Youth Councils and Succession Planning

Community Meetings – Getting It Right
October 11, 2018
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Photo by Jordan McQueen on Unsplash

A common challenge for all Indigenous corporations is succession planning, or more specifically developing the next generation of community leaders. This arises because current leaders, who have led a 20 plus year campaign for native title rights, are getting older, many want a different role for example mentoring rather than leading, and they recognise the energy and enthusiasm new members bring.

Furthermore, many current leaders recognise the insights these members bring to the challenges and aspirations of younger community members.

A response to this succession planning challenge from many organisations is to set up a Youth Council. This concept has many variations, but all seek to train a group of young people in the foundations of trust/corporate responsibilities and at the same time expose them to the decision-making challenges that real boards face so that they will progress to a role on the Board or Trust.

In order to give these roles, the appropriate amount of credibility they are usually:

  • Advertised
  • Formally interviewed
  • Remunerated
  • With consequences for non-performance.

In addition, the Youth Council is usually given substantive matters to address, with recommendations proceeding to the relevant Board or Trustee for consideration and if thought fit endorsement. This process gives the Youth Council an opportunity to “make a difference” especially in areas relating to youth matters including education, health, wellbeing and employment, where they provide recent personal insights.

Youth Councils are a great initiative and done well should, over the long term, produce positive outcomes for both the individual and the community. In my experience of developing leadership pipelines, the expected time horizon for new leaders to emerge is 5 to 7 years. The key point here is to set the right expectations, there is no quick fix. Secondly, given these time lines, communities must not leave it until the older members retire before considering who will replace them.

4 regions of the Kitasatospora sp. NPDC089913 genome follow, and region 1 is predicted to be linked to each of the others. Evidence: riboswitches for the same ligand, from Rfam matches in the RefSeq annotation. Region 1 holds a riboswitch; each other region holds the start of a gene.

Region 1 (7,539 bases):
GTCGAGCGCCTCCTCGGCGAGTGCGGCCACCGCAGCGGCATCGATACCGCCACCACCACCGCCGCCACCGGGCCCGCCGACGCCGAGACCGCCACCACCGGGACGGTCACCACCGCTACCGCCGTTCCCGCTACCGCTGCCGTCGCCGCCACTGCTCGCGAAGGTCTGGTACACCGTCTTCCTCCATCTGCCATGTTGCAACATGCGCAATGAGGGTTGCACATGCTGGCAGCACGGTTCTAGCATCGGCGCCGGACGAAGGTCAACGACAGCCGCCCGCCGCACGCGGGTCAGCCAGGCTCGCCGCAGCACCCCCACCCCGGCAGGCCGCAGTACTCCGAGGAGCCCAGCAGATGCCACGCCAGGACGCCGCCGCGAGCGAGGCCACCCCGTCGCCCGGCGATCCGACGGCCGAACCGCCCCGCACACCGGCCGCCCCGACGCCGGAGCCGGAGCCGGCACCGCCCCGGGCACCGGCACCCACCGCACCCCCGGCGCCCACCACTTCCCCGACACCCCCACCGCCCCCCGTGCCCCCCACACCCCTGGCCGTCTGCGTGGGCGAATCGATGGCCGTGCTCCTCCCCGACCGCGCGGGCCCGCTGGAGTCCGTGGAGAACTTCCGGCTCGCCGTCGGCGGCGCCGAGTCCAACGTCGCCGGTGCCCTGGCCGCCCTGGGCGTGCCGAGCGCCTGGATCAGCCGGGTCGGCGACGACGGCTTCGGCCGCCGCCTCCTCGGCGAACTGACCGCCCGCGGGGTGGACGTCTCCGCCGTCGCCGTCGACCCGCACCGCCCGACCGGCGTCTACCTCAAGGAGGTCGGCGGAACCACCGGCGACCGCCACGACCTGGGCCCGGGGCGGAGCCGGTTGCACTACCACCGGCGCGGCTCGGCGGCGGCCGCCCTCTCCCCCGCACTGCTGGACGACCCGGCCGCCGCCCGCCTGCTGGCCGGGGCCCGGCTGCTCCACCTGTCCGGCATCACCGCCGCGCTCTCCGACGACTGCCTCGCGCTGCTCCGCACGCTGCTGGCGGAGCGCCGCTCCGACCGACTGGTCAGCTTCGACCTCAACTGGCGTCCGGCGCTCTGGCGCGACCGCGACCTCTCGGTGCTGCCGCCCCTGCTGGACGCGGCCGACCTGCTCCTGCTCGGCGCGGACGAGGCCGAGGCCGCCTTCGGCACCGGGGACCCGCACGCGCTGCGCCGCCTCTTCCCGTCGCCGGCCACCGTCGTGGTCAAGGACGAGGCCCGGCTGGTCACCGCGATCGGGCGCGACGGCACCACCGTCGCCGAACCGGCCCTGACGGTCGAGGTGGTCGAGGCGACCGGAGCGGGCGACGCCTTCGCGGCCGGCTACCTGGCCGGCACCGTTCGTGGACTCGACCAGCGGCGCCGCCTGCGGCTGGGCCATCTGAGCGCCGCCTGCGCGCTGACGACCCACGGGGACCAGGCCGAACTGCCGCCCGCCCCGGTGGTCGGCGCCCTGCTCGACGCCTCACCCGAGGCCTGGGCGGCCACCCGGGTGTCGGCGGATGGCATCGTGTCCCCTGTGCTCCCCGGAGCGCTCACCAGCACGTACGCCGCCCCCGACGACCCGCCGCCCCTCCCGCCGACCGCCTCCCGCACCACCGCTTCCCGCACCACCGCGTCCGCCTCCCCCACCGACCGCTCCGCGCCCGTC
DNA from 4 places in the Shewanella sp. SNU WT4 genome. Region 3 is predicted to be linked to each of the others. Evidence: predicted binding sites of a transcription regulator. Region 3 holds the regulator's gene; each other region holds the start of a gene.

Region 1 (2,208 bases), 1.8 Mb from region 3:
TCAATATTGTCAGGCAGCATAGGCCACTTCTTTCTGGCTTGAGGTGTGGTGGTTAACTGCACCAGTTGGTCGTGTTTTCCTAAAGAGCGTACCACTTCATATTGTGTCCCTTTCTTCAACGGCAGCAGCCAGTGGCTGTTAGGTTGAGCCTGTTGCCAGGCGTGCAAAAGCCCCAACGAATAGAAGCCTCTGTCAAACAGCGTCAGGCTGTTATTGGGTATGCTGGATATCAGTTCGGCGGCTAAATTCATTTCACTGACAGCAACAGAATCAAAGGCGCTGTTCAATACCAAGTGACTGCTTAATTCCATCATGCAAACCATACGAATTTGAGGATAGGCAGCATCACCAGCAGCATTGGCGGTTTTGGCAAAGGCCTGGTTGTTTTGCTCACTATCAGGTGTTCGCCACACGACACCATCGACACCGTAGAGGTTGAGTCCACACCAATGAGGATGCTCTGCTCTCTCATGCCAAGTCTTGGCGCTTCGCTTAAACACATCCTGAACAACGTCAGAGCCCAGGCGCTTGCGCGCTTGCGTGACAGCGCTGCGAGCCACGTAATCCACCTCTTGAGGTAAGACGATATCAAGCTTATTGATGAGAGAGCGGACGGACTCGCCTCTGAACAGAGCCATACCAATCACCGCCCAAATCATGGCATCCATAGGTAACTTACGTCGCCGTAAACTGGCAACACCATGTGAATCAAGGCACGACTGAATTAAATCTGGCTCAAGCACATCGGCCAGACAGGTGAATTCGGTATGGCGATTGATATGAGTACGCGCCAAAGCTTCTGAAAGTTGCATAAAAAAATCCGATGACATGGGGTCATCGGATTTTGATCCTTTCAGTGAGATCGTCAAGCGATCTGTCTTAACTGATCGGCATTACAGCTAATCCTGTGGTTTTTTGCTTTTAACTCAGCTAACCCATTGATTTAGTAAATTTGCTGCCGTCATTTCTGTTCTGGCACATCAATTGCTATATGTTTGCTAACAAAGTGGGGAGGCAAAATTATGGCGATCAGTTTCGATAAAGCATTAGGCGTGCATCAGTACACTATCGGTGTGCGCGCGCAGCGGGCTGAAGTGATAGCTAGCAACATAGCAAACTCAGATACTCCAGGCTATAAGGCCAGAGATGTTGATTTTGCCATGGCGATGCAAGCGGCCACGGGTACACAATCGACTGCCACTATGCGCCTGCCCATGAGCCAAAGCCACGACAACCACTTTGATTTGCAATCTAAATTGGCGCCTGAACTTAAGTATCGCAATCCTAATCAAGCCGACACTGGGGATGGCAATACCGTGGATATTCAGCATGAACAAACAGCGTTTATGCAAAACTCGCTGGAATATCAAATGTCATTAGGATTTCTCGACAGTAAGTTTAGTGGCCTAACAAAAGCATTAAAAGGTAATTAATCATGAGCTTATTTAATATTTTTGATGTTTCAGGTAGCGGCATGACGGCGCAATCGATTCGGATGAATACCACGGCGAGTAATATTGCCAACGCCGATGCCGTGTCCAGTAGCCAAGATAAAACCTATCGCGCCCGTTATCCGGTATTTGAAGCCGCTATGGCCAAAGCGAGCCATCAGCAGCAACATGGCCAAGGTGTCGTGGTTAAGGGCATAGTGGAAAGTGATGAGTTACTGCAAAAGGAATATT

In addition, it is important that the objectives of this program are not narrowly focussed and limited in the measures of success. If success is only measured in the number of youngsters who progress to a Board role in community organisations this misses the much wider opportunities this program provides including:

  • the training provided in areas such as financial statement analysis has much broader application including in the individuals own financial circumstances.
  • the skills acquired can and will be used in Board roles outside the community and in fact one of the strengths of the program is it enables younger community to take on leadership roles outside the community.
  • the program brings together a cohort who will build new friendships and bind together over their career journeys.
  • if the training is properly tailored the individuals will not only develop a base level of understanding but will tackle areas where they lack confidence e.g. numeracy skills.
  • if the program includes mentoring, which it should, then the mentor will guide the young person not only in this role but more generally with their broader life goals.

The points made above underline the need to set the program up properly from the outset. More specifically this should include documenting:

  • Constitution, including purpose.
  • Detailed training and mentoring program.
  • Time frames.
  • Time commitments including meeting timetable and remuneration.
  • Decision making role and recommendations.
  • What happens after graduation.

The importance of getting the right people on the program can’t be overstated. They need to be there because they are prepared to put in the time and effort to learn and implement a new set of skills.

I also see merit in Youth Councils meeting other Youth Councils to share learnings, make new contacts and develop initiatives that might have a broader application than just a single community.

My final important reflection is that once the younger members have the skills and feel confident to take on more responsibility they need to be encouraged and supported in these new roles. Older members play a critical role here in granting them the permissions that are necessary for them to speak and for their opinions to be heard and valued.

I hope this paper sparks a conversation on the broader topic of succession planning and the successful ways in which organisations are addressing this challenge.

John McLean


Mojo Learning


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